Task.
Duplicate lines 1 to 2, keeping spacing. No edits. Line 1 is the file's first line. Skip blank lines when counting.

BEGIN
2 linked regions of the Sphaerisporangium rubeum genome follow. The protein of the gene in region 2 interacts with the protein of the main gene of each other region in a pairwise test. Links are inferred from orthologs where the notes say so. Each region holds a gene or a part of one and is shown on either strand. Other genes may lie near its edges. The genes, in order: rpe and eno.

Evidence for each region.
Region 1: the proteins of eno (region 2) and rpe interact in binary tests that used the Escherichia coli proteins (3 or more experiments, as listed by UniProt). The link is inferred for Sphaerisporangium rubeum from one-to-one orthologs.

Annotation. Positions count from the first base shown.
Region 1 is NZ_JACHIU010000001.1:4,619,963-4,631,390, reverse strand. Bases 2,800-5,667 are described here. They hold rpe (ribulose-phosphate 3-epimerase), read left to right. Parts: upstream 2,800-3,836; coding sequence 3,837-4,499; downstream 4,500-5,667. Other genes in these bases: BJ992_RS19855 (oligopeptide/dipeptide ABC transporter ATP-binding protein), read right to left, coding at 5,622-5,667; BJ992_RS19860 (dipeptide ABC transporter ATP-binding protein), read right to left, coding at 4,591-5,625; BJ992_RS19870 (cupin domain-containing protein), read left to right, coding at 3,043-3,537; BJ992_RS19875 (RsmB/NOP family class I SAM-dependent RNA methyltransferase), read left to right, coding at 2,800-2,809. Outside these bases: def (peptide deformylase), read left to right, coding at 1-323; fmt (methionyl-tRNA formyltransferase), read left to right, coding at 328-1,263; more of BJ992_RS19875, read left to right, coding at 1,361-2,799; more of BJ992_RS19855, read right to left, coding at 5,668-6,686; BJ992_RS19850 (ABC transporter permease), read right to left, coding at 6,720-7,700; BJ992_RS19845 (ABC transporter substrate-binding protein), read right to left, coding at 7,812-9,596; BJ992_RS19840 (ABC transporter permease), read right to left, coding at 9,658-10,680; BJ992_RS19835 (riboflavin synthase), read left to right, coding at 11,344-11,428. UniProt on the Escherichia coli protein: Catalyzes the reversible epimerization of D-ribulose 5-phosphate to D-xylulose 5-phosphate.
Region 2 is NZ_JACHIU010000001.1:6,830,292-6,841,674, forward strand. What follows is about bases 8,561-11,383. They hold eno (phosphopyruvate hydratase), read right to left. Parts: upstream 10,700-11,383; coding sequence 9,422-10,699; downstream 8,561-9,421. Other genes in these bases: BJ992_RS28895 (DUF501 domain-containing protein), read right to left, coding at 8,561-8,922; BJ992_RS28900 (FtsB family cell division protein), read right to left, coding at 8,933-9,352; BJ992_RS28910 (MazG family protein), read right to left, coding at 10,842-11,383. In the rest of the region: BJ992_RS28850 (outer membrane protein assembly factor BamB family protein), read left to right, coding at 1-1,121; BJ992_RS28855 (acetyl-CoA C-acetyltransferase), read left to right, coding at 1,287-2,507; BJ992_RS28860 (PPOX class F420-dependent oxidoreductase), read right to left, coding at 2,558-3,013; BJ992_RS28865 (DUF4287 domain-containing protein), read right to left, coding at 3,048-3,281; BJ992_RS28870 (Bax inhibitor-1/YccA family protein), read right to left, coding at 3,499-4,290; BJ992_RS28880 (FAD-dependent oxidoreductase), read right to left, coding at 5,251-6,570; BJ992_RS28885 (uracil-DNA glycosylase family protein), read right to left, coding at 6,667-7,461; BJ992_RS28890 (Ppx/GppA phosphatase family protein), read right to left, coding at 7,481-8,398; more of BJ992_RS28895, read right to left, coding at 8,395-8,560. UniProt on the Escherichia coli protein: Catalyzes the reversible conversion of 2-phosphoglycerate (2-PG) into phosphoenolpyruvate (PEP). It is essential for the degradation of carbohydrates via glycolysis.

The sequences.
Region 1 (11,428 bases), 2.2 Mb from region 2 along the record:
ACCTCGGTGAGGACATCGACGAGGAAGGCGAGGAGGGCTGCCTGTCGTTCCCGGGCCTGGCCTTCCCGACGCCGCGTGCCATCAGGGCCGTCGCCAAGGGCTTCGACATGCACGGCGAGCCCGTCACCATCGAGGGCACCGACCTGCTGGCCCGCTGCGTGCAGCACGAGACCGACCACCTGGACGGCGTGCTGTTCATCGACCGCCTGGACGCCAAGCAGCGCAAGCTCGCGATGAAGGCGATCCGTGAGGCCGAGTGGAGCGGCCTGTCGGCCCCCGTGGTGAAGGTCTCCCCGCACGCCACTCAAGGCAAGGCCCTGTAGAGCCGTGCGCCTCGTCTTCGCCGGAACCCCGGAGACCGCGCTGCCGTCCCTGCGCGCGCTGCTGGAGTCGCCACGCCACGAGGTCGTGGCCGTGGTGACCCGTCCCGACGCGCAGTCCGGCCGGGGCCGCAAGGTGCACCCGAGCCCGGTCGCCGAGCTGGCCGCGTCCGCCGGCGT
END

2 linked regions of the Sphaerisporangium rubeum genome follow. The protein of the gene in region 2 interacts with the protein of the main gene of each other region in a pairwise test. Links are inferred from orthologs where the notes say so. Each region holds a gene or a part of one and is shown on either strand. Other genes may lie near its edges. The genes, in order: rpe and eno.

Evidence for each region.